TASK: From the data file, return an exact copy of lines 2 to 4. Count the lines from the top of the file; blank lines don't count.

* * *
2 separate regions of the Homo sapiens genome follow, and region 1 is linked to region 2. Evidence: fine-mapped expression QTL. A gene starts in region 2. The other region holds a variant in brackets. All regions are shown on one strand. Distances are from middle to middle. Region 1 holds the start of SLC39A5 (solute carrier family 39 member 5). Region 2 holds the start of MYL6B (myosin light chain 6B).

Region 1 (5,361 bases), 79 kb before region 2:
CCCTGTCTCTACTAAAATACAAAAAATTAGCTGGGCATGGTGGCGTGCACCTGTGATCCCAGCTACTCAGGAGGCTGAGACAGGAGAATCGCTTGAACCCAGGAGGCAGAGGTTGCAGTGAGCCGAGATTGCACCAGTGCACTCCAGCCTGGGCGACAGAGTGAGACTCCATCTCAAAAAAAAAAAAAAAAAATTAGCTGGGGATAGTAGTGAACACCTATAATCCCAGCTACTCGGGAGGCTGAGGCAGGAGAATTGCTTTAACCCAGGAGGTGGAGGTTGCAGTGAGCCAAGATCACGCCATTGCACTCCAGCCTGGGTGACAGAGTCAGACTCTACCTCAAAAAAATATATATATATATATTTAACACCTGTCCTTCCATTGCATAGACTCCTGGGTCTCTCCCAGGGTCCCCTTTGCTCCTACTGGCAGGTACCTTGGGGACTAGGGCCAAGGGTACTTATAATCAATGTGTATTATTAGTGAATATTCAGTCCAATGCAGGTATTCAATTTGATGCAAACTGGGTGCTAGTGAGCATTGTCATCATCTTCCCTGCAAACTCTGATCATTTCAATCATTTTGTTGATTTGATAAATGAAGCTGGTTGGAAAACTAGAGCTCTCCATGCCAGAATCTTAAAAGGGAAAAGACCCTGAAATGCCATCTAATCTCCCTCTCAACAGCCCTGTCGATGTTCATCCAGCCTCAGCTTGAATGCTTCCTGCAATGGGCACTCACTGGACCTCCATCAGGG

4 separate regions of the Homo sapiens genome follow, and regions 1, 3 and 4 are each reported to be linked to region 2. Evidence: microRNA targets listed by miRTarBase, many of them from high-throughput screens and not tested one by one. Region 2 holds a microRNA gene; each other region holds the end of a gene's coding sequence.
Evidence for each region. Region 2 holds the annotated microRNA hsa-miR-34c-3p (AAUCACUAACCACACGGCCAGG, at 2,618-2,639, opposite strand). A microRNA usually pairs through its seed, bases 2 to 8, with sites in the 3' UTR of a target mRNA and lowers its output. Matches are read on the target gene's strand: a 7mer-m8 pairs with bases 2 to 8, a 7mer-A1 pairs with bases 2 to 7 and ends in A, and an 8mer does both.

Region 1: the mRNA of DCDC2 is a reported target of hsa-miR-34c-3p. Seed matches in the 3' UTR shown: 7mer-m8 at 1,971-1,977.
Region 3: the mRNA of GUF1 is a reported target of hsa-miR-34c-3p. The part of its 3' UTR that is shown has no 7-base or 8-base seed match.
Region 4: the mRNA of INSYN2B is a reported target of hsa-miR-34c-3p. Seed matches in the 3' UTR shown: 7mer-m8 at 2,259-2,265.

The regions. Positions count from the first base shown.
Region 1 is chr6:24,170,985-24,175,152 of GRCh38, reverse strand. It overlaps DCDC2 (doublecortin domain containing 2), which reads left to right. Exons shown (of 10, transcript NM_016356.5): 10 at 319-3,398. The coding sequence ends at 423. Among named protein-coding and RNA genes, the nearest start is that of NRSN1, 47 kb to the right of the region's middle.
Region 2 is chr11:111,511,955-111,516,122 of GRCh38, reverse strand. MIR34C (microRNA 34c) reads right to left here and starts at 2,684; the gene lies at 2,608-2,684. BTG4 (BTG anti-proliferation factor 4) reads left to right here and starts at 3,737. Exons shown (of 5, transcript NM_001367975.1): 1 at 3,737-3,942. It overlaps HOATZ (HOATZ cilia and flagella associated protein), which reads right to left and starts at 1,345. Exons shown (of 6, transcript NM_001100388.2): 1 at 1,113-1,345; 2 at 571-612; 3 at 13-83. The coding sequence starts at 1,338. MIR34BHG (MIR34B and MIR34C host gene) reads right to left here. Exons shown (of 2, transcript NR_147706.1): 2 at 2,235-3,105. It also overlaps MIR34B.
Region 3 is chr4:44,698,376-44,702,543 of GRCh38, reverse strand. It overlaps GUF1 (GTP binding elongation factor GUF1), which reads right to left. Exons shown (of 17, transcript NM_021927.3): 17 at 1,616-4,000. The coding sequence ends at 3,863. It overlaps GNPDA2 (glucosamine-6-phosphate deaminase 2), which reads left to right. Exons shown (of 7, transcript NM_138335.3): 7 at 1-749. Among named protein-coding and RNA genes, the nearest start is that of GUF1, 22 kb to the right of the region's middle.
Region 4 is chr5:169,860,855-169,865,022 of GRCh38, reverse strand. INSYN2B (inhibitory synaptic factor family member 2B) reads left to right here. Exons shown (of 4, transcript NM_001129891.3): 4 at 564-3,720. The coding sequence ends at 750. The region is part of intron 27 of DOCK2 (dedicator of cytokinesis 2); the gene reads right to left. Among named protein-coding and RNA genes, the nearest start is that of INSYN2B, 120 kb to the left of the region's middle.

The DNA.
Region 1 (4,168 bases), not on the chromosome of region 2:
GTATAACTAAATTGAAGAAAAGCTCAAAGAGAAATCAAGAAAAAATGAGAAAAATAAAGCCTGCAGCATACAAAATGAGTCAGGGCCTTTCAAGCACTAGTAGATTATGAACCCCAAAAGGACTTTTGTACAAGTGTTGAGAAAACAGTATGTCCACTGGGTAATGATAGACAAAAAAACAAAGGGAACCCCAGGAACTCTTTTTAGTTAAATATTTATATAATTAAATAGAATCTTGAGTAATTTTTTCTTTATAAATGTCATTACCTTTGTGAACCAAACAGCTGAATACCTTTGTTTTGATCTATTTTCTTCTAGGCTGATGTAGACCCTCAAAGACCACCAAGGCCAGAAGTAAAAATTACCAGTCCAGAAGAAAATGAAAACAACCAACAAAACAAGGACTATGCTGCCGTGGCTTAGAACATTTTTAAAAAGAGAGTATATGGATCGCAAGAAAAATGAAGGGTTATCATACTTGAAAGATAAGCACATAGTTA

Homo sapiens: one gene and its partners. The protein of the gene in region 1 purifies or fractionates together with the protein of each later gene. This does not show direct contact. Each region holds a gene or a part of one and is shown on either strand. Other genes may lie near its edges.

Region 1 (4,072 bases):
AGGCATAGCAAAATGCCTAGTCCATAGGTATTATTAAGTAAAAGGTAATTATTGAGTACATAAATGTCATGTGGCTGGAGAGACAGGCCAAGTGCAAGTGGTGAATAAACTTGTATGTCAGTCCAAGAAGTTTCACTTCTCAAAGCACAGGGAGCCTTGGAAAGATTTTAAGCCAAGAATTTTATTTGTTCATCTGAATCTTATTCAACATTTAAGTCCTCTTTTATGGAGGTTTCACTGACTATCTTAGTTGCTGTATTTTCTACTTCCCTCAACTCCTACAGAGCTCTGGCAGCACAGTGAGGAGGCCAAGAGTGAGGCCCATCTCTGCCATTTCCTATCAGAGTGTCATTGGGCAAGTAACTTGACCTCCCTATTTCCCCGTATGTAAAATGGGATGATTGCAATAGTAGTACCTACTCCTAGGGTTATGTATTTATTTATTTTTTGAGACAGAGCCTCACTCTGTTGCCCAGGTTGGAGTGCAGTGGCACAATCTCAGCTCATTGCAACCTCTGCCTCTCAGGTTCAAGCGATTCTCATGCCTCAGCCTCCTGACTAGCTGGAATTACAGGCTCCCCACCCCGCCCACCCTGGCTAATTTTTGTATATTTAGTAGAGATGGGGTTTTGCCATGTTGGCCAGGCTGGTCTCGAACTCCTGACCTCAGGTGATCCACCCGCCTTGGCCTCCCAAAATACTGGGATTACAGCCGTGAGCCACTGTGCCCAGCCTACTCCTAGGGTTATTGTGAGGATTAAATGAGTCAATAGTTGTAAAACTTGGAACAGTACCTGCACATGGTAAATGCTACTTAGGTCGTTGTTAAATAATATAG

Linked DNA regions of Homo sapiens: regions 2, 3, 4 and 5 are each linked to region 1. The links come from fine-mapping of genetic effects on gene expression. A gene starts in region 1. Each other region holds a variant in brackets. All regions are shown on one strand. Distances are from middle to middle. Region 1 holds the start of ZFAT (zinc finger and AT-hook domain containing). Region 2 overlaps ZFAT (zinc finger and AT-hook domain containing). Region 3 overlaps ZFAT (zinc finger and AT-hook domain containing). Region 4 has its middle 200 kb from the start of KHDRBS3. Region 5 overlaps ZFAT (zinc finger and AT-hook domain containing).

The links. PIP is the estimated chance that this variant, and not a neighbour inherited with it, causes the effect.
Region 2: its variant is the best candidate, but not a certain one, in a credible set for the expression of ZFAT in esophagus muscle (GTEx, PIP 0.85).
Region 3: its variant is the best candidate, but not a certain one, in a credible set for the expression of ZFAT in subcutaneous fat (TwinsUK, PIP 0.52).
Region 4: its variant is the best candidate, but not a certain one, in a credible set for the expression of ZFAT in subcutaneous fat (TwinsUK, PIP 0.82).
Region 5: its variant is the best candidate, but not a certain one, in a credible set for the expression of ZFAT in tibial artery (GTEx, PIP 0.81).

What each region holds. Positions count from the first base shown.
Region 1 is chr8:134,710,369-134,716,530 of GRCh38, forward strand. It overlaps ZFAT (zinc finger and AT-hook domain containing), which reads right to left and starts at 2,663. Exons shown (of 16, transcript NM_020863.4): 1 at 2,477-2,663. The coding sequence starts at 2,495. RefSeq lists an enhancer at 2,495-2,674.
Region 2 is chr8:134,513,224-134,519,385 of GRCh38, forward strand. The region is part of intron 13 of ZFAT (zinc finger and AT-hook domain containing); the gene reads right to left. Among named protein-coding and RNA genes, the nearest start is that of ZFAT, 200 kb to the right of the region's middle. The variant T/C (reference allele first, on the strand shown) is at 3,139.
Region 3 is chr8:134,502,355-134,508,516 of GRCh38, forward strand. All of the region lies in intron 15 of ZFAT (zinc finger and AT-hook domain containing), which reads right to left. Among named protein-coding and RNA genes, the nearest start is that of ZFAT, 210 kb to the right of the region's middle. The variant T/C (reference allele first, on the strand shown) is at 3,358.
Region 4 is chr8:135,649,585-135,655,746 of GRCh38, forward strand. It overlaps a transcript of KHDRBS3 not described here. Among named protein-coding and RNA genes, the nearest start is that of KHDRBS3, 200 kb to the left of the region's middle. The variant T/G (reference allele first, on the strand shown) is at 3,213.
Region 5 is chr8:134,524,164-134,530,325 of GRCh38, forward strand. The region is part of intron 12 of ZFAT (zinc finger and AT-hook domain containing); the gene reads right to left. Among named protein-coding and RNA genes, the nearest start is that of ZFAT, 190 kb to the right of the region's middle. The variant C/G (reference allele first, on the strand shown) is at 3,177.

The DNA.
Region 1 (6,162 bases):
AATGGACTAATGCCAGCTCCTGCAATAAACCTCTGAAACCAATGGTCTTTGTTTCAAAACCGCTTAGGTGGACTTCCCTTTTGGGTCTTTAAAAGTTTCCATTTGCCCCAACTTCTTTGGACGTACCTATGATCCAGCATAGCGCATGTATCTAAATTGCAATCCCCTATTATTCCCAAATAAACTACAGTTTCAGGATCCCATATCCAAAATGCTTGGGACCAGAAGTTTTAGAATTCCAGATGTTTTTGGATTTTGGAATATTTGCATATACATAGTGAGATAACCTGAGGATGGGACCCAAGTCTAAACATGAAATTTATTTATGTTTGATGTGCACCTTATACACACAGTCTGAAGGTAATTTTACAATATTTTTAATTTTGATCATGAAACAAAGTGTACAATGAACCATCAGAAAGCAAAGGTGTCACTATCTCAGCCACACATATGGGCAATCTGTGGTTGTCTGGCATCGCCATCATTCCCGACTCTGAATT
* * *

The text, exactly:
Region 1 (5,361 bases), 79 kb before region 2:
CCCTGTCTCTACTAAAATACAAAAAATTAGCTGGGCATGGTGGCGTGCACCTGTGATCCCAGCTACTCAGGAGGCTGAGACAGGAGAATCGCTTGAACCCAGGAGGCAGAGGTTGCAGTGAGCCGAGATTGCACCAGTGCACTCCAGCCTGGGCGACAGAGTGAGACTCCATCTCAAAAAAAAAAAAAAAAAATTAGCTGGGGATAGTAGTGAACACCTATAATCCCAGCTACTCGGGAGGCTGAGGCAGGAGAATTGCTTTAACCCAGGAGGTGGAGGTTGCAGTGAGCCAAGATCACGCCATTGCACTCCAGCCTGGGTGACAGAGTCAGACTCTACCTCAAAAAAATATATATATATATATTTAACACCTGTCCTTCCATTGCATAGACTCCTGGGTCTCTCCCAGGGTCCCCTTTGCTCCTACTGGCAGGTACCTTGGGGACTAGGGCCAAGGGTACTTATAATCAATGTGTATTATTAGTGAATATTCAGTCCAATGCAGGTATTCAATTTGATGCAAACTGGGTGCTAGTGAGCATTGTCATCATCTTCCCTGCAAACTCTGATCATTTCAATCATTTTGTTGATTTGATAAATGAAGCTGGTTGGAAAACTAGAGCTCTCCATGCCAGAATCTTAAAAGGGAAAAGACCCTGAAATGCCATCTAATCTCCCTCTCAACAGCCCTGTCGATGTTCATCCAGCCTCAGCTTGAATGCTTCCTGCAATGGGCACTCACTGGACCTCCATCAGGG

4 separate regions of the Homo sapiens genome follow, and regions 1, 3 and 4 are each reported to be linked to region 2. Evidence: microRNA targets listed by miRTarBase, many of them from high-throughput screens and not tested one by one. Region 2 holds a microRNA gene; each other region holds the end of a gene's coding sequence.